The following is an excerpt from the book Risk Management Framework written by James Broad and published by Syngress. This section from chapter 3 provides an overview of risk management and its four components.
To fully understand and successfully implement the risk management framework, one must have a complete understanding of how the organizational multi-tiered risk management process is structured and used. This chapter discusses these concepts and how the RMF and organizational risk management techniques are interrelated. The chapter covers the three tiers of a typical multi-tiered organizational risk management process and describes the components of organizational risk management. It also introduces the risk executive (function) and explains this component's relationship to the RMF and risk management. Risk management is an extensive topic; this chapter only touches on the high points of the process. Several universities offer undergraduate degrees, postgraduate certificates, master's degrees, and even doctoral degrees in risk management. For-profit, non-profit, and not-for-profit organizations also have large investments of time, money, people and other resources in risk management that delve deeply into the theory and processes that encompass complete risk management. The intention of this chapter is not to make the reader an expert in risk management, but rather to introduce the basic components of risk management as defined by NIST and associate these with the RMF.
RISK MANAGEMENT AND THE RMF
Risk management and the risk management framework seem to be the same thing, but it is important to understand the distinction between the two. The risk management process is specifically detailed by NIST in three different volumes. NIST SP 800-30, Guide for Conducting Risk Assessments, provides an overview of how risk management fits into the system development life cycle (SDLC) and describes how to conduct risk assessments and how to mitigate risks. NIST SP 800-37 discusses the risk management framework that is the subject of this book; the guide is discussed in great detail in coming chapters. Finally, NIST SP 800-39, Managing Information Security Risk, defines the multi-tiered, organization-wide approach to risk management that is discussed in this chapter.
Risk Management Framework
Author: James Broad
Learn more about Risk Management Framework from publisher Syngress.
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The older certification and accreditation (C&A) process had a number of shortcomings, including looking at risk only from the information systems perspective. This view focused on evaluating risks as they impacted a specific system, in a vacuum and does not address how the systems risks will impact larger business unit or the organization itself. In developing the RMF, members of the Joint Task Force Transformation Initiative, including members from NIST, determined that the best approach to risk management is to view risks at not only the system level, but also at the business unit level and the organizational level. This approach includes determining how the organizational risk picture may be impacted if a specific system is placed into the production environment. This evaluation takes place at three levels: the organizational level, or tier 1; the mission and business process level, or tier 2; and the system level, or tier 3, as illustrated in Figure 3-1. This holistic, multi-tiered, organizational view of risk assists senior leaders in determining how to effectively and efficiently manage risk in the most cost-effective manner across the entire organization.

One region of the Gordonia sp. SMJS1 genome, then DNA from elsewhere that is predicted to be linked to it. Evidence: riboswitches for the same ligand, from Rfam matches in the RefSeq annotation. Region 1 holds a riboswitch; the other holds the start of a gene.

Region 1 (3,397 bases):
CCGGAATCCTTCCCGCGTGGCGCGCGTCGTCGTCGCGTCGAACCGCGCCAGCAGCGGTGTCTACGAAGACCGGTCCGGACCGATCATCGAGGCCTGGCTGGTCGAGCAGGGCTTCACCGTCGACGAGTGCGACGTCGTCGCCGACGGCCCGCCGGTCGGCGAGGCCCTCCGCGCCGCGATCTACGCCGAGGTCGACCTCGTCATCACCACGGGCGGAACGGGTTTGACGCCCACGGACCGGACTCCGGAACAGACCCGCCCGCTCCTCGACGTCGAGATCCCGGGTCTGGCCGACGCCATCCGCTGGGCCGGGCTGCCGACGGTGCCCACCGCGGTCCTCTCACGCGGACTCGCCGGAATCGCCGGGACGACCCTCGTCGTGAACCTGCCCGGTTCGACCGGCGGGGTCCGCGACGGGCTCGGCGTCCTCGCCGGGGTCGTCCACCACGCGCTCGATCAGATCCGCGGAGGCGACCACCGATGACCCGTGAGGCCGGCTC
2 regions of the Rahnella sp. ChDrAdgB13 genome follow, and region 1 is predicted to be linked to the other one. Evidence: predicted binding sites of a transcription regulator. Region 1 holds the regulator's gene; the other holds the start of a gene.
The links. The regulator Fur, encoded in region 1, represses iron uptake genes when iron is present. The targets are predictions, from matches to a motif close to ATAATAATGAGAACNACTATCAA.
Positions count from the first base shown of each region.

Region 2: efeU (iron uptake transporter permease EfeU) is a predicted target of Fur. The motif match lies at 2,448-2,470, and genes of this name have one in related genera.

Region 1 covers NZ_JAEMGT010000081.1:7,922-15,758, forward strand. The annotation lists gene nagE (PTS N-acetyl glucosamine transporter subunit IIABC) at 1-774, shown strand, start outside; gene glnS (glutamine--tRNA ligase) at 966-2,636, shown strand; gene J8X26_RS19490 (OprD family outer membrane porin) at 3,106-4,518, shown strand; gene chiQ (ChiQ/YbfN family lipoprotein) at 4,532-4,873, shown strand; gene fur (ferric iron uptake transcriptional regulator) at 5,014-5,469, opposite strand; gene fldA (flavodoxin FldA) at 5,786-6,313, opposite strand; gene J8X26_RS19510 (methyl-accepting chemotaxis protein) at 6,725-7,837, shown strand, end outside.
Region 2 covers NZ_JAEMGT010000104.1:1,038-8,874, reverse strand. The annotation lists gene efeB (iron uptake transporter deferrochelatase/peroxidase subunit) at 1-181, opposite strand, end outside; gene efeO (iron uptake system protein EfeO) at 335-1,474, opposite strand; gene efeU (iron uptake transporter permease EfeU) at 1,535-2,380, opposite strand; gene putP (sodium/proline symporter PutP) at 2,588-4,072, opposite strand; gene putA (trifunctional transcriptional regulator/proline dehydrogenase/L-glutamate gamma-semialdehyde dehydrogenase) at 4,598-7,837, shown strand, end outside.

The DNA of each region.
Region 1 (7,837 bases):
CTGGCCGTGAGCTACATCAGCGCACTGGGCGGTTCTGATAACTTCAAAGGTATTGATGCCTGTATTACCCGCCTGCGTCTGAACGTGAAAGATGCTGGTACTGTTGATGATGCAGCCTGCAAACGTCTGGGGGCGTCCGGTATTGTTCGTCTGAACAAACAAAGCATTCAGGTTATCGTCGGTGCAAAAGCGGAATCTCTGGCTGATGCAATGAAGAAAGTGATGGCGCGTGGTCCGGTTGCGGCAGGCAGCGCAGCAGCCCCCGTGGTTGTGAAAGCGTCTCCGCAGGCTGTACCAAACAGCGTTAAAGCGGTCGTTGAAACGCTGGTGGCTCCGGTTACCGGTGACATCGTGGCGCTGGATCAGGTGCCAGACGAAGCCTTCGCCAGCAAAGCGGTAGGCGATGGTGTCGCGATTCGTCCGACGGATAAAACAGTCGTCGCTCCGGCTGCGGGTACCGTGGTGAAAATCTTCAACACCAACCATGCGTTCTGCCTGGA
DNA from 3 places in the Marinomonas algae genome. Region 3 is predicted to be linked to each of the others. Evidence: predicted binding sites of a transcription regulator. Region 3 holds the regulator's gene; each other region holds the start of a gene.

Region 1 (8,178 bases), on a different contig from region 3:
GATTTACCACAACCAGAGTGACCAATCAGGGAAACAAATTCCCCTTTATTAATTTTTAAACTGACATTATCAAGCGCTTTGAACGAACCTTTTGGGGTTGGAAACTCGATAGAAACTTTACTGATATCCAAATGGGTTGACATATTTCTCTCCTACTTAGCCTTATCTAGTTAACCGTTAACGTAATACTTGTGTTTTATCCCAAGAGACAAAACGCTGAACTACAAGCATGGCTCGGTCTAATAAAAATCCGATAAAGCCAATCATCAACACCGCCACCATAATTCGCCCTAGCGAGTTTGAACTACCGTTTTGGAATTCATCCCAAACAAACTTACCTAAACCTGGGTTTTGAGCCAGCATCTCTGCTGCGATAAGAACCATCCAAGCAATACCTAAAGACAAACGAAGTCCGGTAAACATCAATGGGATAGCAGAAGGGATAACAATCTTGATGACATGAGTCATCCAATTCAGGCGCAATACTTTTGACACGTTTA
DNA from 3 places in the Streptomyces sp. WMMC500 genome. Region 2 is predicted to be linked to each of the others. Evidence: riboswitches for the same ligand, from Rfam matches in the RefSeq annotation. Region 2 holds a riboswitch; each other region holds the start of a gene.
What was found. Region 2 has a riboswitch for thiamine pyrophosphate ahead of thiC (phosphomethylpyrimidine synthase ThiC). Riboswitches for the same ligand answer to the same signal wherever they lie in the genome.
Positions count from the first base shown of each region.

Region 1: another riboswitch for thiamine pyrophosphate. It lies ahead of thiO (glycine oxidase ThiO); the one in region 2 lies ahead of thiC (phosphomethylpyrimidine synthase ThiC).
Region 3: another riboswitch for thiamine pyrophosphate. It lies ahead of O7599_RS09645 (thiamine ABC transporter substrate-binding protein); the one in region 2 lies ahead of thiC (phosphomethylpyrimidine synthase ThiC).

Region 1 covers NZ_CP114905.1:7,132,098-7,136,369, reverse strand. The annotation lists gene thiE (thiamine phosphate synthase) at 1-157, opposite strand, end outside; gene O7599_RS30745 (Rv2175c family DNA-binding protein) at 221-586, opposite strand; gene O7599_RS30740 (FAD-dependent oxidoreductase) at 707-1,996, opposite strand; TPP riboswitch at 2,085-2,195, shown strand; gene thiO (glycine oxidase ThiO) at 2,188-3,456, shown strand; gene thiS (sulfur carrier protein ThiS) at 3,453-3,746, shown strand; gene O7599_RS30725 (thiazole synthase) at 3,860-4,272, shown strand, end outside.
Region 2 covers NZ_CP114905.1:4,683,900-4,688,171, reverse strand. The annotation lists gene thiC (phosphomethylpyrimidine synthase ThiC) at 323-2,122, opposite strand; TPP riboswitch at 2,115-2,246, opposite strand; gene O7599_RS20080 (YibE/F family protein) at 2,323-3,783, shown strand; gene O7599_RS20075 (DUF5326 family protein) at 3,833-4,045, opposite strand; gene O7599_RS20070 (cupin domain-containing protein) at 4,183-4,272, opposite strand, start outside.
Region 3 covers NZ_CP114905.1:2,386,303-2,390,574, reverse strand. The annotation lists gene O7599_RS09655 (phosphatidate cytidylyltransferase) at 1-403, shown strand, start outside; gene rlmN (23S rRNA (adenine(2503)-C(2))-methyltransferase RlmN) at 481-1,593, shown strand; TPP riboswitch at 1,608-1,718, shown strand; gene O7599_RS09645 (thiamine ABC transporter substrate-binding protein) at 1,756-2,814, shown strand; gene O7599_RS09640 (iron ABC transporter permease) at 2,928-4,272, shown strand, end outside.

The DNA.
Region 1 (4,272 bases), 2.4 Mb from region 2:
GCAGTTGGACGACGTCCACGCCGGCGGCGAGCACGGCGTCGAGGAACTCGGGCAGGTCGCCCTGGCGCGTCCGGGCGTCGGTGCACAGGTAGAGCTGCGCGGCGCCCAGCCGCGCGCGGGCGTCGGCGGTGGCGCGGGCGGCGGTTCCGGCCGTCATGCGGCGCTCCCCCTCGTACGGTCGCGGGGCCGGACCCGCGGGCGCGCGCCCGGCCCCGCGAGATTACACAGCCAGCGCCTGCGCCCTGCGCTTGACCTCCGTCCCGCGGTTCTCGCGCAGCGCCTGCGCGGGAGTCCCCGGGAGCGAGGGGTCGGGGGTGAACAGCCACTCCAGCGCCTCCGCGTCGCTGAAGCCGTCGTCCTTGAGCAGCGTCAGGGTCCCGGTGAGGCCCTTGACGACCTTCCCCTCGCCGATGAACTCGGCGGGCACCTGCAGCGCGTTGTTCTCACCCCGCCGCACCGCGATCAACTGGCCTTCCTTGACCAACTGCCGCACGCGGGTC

COMPONENTS OF RISK MANAGEMENT
Effective risk management is composed of four basic components: framing the risk, assessing the risk, responding to the risk, and monitoring the risk. Each component is interrelated and lines of communication go between them. The output from one component becomes the input to another component. Risk management is a process that must be ingrained across the entire organization, involving information system owners, developers, engineers, and administrators at the tactical level; mid-level planners and managers at the business unit level; and the organization's most senior leaders, who view risk at the strategic level as it impacts the entire organization. The leaders define the environment in which risk-based decisions are made and set the risk management process on a framework by developing a risk management strategy.
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Framing the Risk